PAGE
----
September 2018
Volume 18, Issue 10
Open Access
Vision Sciences Society Annual Meeting Abstract  |   September 2018
The Sequential-Weight Illusion
Author Affiliations
  • Guido Maiello
    Department of Experimental Psychology, University of Gießen, Germany
  • Vivian Paulun
    Department of Experimental Psychology, University of Gießen, Germany
  • Lina Klein
    Department of Experimental Psychology, University of Gießen, Germany
  • Roland Fleming
    Department of Experimental Psychology, University of Gießen, Germany
Journal of Vision September 2018, Vol.18, 93. doi:10.1167/18.10.93
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      Guido Maiello, Vivian Paulun, Lina Klein, Roland Fleming; The Sequential-Weight Illusion. Journal of Vision 2018;18(10):93. doi: 10.1167/18.10.93.

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      © ARVO (1962-2015); The Authors (2016-present)

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Abstract

We report a perceptual illusion in which the perceived weight of an object appears to change depending on whether a previously manipulated object was lighter or heavier. Two equally sized objects (12.5×2.5×2.5cm), a light wooden object (50g) and a heavy object made of brass (670g), were placed in front of a participant. The participant briefly picked up the wooden object and placed it back down. The participant then picked up the brass object and placed it back down. Finally, the participant picked up the wooden object once more. Strikingly, the wooden object appeared to have lost a substantial amount of weight (-37% median change in weight rating, N=25, p= 0.000010). The illusion worked for the opposite sequence of weight ordering as well: a heavy object appeared to become approximately 11% heavier after picking up a light object (N=10, p=0.010). The illusion is likely related to the interaction between short term motor adaptation and the violation of sensorimotor expectations [Polanen and Davare, 2015]. The forces applied at the fingertips when grasping an object are biased towards those required to grasp the previous object. When fingertip forces do not match the current object weight, online motor corrections rescale both force control and weight estimation. Because our brain must integrate visual and sensorimotor representations to plan our movements, we asked whether visual cues to weight play a role in this illusion. We had participants rate the perceived weight of the alternating heavy and light objects with only sensorimotor or both visual and sensorimotor cues to weight. The strength of the illusion was not modulated by the presence/absence of visual cues (N=35, p=0.55). Thus, our findings demonstrate that visual cues are not integrated with sensorimotor cues during online updating of perceived object weight.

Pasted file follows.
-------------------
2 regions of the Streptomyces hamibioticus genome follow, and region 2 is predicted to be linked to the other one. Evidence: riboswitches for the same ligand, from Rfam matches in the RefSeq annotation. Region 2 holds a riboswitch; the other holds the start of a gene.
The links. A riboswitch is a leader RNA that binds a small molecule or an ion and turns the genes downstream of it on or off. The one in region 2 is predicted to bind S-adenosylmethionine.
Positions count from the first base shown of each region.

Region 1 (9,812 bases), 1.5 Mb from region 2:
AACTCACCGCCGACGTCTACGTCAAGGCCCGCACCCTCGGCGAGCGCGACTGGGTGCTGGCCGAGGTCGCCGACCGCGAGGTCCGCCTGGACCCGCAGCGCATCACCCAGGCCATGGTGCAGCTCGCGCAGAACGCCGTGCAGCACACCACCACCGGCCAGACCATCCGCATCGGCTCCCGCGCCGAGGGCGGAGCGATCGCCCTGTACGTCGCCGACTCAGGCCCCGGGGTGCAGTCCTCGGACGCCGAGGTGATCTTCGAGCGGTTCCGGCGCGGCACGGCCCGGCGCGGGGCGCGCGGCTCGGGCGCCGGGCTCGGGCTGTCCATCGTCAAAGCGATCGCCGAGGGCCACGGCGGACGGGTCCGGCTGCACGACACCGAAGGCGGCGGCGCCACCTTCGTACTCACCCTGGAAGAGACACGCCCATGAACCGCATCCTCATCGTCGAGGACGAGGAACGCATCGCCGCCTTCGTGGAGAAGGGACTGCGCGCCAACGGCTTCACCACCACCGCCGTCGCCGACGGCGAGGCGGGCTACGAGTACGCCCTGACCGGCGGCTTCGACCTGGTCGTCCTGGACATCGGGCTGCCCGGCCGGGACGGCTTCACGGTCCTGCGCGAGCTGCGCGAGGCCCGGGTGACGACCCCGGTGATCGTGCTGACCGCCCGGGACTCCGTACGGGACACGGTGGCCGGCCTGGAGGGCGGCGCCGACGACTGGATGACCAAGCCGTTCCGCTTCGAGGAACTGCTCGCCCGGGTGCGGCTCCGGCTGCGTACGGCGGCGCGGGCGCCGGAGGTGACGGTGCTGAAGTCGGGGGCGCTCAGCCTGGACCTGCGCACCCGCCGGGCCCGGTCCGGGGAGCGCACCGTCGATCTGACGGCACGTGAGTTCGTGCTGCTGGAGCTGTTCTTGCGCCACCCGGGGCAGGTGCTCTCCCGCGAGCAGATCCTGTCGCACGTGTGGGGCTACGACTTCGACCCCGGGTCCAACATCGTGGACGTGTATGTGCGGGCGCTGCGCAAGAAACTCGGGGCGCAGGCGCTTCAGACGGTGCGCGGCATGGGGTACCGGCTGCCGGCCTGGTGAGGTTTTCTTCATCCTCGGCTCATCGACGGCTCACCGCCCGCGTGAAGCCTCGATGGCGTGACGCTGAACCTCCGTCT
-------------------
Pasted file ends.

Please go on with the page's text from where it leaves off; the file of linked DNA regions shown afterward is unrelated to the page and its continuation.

Meeting abstract presented at VSS 2018

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